Beginning January 1, 2020, adults 21 years of age and older will be able to purchase and possess up to 30 grams of marijuana for recreational use. To avoid issues and keep the peace, Illinois condominium associations will want to get rules and regulations in place before then.
Each city can determine for itself if they will or will not allow recreational marijuana sales. Additionally, cities can determine what limits they’ll place on the growth of recreational marijuana business. So, they can limit where dispensaries may be located, how many, etc. Some cities are still deciding, but ABC 7 reported that Naperville will only allow medical marijuana sales, Oak Park and Darien will allow recreational sales, and Grayslake and Lake Zurich will not allow recreational marijuana sales at this time.
We interviewed Benjamin Rooney, an attorney at Costello Sury & Rooney, P.C., about how this new law affects condominium associations. He says the law specifically allows condominium associations to limit or prohibit the consumption of marijuana in common elements by simply adopting a rule, voted on by the board. In addition, he states,
Condominium associations can also prohibit or limit the smoking of marijuana within an owner’s unit, however this must be accomplished through an owner-adopted amendment to the Declaration.
What issues may arise
We can guess that some owners will get very upset with the smell of marijuana smoke. You may have dealt with this already when Illinois legalized medical marijuana. Condo owners may complain of marijuana smoking similar previous concerns of cigarette smoking. Specifically, issues of smell, second hand smoke, and fire hazard are likely. Association boards will no longer be able to stop marijuana consumption solely because it is illegal. In fact, a board should only call the police in the event an occupant or guest is violating a law. So, after January 1, 2020, this will be less often. Even if your board has amended a declaration to prohibit recreational marijuana use, it will no longer be a criminal matter.
Ben Rooney points out the good news that the recreational marijuana legislature allows associations to prohibit smoking within a unit, provided it is approved by the owners. Consequently, you will want to plan ahead to be ready to prevent and handle issues.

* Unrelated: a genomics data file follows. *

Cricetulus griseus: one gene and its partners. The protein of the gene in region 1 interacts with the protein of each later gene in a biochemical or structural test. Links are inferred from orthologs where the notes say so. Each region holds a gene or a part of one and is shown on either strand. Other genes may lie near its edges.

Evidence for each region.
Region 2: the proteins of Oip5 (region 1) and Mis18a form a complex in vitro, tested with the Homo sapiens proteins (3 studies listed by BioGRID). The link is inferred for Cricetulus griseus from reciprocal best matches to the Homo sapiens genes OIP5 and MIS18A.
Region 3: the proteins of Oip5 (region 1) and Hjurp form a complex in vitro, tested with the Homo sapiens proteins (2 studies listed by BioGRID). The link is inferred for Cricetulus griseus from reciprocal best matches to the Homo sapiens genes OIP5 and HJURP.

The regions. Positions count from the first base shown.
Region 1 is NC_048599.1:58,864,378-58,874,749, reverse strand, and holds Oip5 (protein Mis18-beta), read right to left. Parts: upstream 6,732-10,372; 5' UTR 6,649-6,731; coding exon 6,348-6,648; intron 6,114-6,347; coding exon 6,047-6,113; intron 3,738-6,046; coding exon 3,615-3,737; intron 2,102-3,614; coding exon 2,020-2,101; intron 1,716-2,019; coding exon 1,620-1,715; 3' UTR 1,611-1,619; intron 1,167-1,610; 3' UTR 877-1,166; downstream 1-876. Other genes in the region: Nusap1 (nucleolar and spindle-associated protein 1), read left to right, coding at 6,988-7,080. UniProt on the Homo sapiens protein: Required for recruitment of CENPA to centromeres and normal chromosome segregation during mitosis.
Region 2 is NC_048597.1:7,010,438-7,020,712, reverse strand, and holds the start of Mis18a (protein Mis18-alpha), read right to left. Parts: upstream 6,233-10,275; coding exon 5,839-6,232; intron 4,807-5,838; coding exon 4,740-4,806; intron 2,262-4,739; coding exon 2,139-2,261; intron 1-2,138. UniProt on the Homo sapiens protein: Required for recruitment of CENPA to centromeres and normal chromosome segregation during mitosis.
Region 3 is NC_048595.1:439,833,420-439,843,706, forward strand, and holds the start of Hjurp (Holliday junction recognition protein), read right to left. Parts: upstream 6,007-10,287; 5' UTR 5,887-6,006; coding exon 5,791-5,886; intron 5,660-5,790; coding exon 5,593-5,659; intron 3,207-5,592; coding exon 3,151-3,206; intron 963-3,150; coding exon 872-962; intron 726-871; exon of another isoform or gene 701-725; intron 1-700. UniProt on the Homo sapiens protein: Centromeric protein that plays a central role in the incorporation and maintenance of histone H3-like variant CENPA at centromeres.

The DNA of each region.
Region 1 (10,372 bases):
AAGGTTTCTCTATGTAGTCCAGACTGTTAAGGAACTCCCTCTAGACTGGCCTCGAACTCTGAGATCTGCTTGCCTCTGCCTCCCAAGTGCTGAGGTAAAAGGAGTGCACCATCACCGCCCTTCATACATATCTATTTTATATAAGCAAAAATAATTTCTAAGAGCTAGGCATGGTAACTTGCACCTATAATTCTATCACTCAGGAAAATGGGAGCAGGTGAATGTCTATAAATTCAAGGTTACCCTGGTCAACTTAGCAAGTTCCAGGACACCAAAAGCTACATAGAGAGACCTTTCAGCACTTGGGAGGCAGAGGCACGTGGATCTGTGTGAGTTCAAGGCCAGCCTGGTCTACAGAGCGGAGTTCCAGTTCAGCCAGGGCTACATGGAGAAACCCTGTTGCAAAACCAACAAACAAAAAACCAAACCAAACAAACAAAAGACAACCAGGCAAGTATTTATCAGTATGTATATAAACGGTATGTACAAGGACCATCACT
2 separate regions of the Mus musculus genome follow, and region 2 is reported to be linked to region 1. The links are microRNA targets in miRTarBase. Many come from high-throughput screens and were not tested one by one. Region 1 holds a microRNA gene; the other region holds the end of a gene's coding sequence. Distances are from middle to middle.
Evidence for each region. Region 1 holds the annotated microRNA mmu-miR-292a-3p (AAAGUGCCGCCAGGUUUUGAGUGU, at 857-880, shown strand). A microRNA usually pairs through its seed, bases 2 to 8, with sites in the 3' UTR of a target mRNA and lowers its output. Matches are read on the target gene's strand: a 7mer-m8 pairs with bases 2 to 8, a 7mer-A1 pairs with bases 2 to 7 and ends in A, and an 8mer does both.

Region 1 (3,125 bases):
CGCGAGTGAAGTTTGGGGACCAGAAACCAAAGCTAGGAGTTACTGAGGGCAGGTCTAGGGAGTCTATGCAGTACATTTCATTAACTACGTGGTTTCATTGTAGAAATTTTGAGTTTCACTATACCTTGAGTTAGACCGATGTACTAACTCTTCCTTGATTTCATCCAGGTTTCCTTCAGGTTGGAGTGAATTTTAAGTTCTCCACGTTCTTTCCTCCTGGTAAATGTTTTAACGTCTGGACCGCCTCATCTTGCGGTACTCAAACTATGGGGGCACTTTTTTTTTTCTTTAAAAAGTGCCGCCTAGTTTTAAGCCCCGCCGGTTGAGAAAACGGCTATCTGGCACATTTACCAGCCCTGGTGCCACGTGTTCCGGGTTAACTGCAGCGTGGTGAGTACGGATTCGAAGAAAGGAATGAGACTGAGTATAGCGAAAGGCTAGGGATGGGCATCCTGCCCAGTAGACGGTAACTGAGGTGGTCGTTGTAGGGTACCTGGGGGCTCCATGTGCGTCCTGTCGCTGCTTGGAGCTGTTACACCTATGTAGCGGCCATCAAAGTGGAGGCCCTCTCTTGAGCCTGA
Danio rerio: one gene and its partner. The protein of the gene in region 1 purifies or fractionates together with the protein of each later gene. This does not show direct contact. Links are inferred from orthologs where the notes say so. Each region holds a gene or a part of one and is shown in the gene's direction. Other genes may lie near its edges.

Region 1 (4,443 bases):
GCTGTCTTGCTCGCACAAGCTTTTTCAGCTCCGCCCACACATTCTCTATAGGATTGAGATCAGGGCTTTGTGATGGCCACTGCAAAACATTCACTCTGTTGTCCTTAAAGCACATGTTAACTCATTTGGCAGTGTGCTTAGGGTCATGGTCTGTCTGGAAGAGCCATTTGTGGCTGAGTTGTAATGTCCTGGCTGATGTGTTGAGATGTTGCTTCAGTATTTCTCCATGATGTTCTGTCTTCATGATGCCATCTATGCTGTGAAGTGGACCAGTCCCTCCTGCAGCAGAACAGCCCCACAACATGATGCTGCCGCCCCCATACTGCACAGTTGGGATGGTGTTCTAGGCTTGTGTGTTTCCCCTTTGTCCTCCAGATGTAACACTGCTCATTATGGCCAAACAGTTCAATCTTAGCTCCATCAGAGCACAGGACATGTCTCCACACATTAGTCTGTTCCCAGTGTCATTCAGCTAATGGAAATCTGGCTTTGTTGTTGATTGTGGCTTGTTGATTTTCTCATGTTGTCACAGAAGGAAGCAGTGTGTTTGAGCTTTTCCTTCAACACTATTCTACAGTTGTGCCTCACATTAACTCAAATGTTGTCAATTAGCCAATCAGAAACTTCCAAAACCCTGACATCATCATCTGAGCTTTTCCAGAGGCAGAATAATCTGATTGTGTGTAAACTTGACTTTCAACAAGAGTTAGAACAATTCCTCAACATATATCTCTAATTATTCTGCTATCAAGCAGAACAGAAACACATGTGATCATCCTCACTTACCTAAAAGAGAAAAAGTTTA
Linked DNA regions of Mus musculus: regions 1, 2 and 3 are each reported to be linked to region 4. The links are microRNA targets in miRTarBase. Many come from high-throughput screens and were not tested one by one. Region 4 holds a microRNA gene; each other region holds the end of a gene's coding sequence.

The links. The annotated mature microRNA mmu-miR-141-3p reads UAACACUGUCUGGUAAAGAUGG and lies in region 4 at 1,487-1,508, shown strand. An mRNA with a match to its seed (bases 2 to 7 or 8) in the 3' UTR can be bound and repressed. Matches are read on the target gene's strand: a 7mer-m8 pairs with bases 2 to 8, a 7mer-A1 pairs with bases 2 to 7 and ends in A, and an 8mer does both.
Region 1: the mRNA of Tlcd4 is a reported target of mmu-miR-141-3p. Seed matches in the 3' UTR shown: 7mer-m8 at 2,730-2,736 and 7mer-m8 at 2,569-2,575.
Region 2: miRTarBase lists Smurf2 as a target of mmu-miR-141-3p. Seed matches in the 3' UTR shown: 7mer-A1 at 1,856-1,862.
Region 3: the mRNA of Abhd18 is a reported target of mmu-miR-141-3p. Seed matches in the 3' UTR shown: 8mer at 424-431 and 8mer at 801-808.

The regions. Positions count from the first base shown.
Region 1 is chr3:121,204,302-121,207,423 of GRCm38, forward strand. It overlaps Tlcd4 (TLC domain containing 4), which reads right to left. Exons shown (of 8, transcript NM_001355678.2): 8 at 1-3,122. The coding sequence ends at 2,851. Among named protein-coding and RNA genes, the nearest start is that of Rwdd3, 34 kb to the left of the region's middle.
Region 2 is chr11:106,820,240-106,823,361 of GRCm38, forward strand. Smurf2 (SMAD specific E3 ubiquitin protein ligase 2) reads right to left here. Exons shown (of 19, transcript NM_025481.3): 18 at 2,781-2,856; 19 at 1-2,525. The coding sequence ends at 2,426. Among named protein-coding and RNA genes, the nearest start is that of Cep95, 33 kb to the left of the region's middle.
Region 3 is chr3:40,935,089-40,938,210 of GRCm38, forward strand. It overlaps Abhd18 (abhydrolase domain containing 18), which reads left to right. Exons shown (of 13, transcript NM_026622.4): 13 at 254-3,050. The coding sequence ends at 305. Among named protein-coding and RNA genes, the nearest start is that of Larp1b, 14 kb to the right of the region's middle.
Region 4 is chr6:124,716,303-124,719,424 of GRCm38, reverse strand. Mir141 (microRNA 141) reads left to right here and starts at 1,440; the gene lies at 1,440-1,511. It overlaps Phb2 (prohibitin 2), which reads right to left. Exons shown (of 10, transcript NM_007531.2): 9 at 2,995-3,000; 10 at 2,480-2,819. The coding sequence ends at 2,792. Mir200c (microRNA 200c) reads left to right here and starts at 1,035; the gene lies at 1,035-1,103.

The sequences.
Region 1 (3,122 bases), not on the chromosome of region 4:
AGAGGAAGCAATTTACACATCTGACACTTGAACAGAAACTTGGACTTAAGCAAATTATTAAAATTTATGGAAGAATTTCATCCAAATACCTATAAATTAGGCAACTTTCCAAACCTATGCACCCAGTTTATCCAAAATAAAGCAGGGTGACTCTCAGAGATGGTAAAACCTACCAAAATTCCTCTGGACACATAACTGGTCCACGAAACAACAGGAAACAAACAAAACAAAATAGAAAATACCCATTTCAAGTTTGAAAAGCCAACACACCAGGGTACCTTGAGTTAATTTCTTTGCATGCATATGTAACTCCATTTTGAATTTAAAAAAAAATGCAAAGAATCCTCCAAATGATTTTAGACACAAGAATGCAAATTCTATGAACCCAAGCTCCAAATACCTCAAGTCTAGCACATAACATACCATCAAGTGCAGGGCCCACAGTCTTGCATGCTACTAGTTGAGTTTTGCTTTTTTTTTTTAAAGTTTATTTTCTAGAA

If enough owners agree to amend the Declaration, you are well on your way to prevention. Without an amendment, however, you’ll need to rely on the general prohibition against noxious activity. Just as some cities are holding a public forum to get viewpoints on selling recreational marijuana so they may move toward an amenable decision, condominium associations may hold an open forum discussion in advance of January.
Legally, new laws present unknown territory, but Ben believes that the new law would allow an association to distinguish between smoking and vaping in their rules and regulations. This may be one solution to consider if it doesn’t feel right for your association to prohibit marijuana consumption completely. You may want to involve your attorney in spelling out this distinction. The language and enforcement must not be arbitrary. But, Ben believes associations can accomplish this since vaping eliminates the fire and second-hand smoke concerns. In addition, it reduces odor to be very minimal so it does not travel or “stick” in the walls.
Alternatively, consider handling marijuana like you do smoking. Either way, you’ll want to spell out in your amendment what the association allows in both common elements as well as owners’ units.
How to enforce
Once you’ve amended your Declaration, follow your current paths to enforcing rules. In the event of a violation, follow your warnings and fines schedule. If the violating person is a tenant, the association can pursue eviction. However, if you have an owner repeatedly violating the rule and the fines are not eliminating the issue, the association can consider filing a lawsuit seeking a court order that prohibits the owner from violating the covenant. That means if they continue to violate the rule, the can be held in contempt of court.